Usually this column is devoted to issues of elder abuse, or elder care, but today I want to explore another issue that affects the elderly, and is growing significantly and encompasses both elder abuse and elder care simultaneously.
As our population ages and useful life far outstrips our life expectancy, we nonetheless are still encountering far larger numbers of people who are alive, but perhaps not really living. It is over the issue of what constitutes a viable life, and our “right” to end it that a battle is being waged right under our noses, even though few of us seem to be aware of its existence, much less its implications.
The battle is between forces who support the “right to die” or pro-euthanasia, or “death with dignity” concept, and those who believe the last thing in the world you want is a government panel deciding at what point your life no longer has value or meaning, and checking off a box on a standardized form that seals your death – even if you approve of it.
While it would seem that the battle is a disjointed effort by scattered and unrelated proponents or opponents depending on your viewpoint, the reality is quite different.
The issue is being debated in Europe, Australia, Canada and here in the US on a regular basis with physician-assisted suicide legal in Luxembourg, the Netherlands, and in Switzerland.
The recent death of Dr. Jack Kevorkian, who was imprisoned in the US for advocating physician assisted suicide, brought the issue before the public again, but already it is receding to the back burner or public attention.
In May Swiss voters overwhelmingly rejected a proposed ban on assisted suicide and another that would have prevented people from other countries using Swiss suicide clinics. This was a major issue in Great Britain where there has been extensive coverage of people traveling to Switzerland to end their lives.
But even though the assisted suicide movement has vocal proponents, who on occasion are successful, it has its opponents too.
Seattle Attorney Margaret Dore for instance, argues in editorial pieces that the picture painted by assisted suicide proponents is not exactly as it might appear.
Generally, proponents of assisted suicide point to the wishes of competent people who are suffering from progressive diseases that ultimately will rob them of all normal functions, but might prolong their agony and the burden on their loved ones for years or even decades. They maintain that faced with this bleak outlook a competent person should be able to make a decision to end their life at a point where they still retain some function and dignity, and have not become a physical and financial burden to their families.
Dore is aware of this argument but she also makes some compelling points in her writings on the issue. Take for instance the state of Montana where physician-assisted suicide is supposedly considered legal.
That may be the way it appears on the surface, but Dore points out that
Dore also states that legalization of physician-assisted suicide can lead to new forms of elder abuse, writing that
In Montana, preventing elder abuse is official state policy. If Montana would legalize physician-assisted suicide, a new path of abuse would be created against the elderly.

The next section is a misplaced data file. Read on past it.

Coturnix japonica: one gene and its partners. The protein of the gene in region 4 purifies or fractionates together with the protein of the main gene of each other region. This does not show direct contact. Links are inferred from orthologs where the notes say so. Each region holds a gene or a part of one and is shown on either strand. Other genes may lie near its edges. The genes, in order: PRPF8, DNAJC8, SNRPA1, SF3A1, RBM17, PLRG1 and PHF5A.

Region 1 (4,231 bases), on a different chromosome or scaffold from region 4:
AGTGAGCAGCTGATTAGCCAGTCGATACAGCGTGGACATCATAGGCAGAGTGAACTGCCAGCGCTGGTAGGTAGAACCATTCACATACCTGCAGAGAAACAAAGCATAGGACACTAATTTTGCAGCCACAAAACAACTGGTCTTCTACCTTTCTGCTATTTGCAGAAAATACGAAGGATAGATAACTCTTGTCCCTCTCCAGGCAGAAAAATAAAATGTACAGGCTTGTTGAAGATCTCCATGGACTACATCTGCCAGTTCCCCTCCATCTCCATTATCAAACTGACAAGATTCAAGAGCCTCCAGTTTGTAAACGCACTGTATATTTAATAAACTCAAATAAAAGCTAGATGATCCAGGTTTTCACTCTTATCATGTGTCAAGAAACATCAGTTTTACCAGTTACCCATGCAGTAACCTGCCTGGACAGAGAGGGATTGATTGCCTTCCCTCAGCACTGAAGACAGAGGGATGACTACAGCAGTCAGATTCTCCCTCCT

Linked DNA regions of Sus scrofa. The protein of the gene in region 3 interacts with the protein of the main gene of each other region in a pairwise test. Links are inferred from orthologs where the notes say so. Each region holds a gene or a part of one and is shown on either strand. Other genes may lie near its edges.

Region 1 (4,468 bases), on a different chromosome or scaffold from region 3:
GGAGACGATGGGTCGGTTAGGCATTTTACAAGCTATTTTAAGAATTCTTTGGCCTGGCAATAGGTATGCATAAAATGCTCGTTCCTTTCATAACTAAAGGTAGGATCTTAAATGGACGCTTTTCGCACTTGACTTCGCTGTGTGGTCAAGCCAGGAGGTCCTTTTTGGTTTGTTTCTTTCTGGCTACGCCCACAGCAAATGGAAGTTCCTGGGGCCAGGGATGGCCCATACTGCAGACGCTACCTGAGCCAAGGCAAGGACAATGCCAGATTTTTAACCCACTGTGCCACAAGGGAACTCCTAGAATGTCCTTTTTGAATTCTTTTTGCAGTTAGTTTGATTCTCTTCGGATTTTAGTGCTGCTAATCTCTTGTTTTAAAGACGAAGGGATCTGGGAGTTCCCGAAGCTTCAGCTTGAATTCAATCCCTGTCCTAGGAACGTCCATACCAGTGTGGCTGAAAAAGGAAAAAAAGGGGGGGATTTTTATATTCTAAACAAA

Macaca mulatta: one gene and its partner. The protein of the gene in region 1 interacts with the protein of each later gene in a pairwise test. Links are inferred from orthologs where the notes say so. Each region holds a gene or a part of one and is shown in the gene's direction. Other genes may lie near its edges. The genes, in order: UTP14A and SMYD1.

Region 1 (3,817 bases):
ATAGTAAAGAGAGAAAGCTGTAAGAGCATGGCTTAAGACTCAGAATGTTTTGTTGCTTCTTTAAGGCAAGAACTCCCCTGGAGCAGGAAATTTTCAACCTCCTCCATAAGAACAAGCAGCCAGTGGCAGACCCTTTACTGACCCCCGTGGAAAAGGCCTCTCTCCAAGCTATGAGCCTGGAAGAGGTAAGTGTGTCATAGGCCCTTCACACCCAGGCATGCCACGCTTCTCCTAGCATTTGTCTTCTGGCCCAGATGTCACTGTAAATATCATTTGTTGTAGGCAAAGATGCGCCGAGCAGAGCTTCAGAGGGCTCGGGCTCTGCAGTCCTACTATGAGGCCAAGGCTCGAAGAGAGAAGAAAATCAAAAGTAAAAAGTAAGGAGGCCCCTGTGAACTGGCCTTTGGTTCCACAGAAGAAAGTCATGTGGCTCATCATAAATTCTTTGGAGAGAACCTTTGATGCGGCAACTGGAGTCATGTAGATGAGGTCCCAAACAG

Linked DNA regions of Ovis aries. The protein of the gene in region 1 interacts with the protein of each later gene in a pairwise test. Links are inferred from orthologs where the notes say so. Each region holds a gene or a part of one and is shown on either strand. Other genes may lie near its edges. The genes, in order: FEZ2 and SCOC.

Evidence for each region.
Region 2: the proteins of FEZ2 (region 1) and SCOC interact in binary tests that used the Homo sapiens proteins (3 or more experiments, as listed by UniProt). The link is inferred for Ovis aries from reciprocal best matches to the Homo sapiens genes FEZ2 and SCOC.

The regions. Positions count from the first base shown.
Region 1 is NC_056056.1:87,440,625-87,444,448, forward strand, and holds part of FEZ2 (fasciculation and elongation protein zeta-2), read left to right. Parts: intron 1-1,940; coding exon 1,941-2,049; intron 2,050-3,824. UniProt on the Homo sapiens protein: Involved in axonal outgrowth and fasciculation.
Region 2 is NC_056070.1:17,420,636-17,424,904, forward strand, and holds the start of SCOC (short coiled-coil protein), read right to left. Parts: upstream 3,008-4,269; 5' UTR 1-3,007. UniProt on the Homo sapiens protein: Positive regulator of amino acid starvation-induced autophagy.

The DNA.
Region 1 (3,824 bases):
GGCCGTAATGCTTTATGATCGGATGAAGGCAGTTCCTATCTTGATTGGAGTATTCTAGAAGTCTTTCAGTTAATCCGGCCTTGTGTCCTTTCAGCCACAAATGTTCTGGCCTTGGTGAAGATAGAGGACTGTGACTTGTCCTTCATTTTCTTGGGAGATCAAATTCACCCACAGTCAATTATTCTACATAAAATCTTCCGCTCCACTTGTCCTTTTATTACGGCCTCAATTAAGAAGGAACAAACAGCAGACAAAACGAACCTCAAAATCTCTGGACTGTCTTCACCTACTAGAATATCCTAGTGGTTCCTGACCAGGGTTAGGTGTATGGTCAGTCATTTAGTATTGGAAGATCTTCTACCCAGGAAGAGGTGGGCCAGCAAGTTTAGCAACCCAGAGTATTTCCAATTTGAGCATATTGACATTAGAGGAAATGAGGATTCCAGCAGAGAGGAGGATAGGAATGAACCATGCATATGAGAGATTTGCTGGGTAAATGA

Dore also refers to what can be construed as a very loose interpretation of the term “terminally ill.” In Montana litigation, she writes, the phrase
This definition is broad enough to include patients with chronic conditions who could “live for decades.” “[The] definition is broad enough to include an 18 year old who is insulin dependent or dependent on kidney dialysis, or a young adult with stable HIV/AIDS. Each of these patients could live for decades with appropriate medical treatment. Yet they are ‘terminally ill’ according to the definition promoted by advocates of assisted suicide.”
Despite a century of wars, pollution, and new forms of incurable diseases, the human population is growing exponentially. Shortages of basic needs including food and especially water are predicted in many outlets.
From where I sit it seems we could go a long, long way to curtailing pollution if we cared enough. And between advances in food engineering and birth control we should be able to both keep the worldwide population in check, and produce enough to keep anyone from growing hungry.
Science fiction writers have been predicting for a very long time that the time will come when the world will be so overcrowded that human life will lose all meaning. I guess that’s possible but it seems that we would begin running out of people right after we start running out of food and water.
I have had discussions with many friends on the issue of what constitutes a viable life that is worth continuing and when does that viability end. It has been noted that our definitions may well change with our own personal circumstances.
Meanwhile, I believe the issue of extended life, when it should end, and by what means, requires an open and objective debate. I don’t want to live to see human life disregarded and people cast aside like an obsolete fashion accessory – all by government decree.
And it may help to remember the words of both Edgar G. Robinson and Charlton Heston in the 1973 movie Soylent Green. As both Robinson and Heston’s characters finally acknowledged: “Soylent Green is people!”
If you don’t get the connection, I suggest you watch the movie.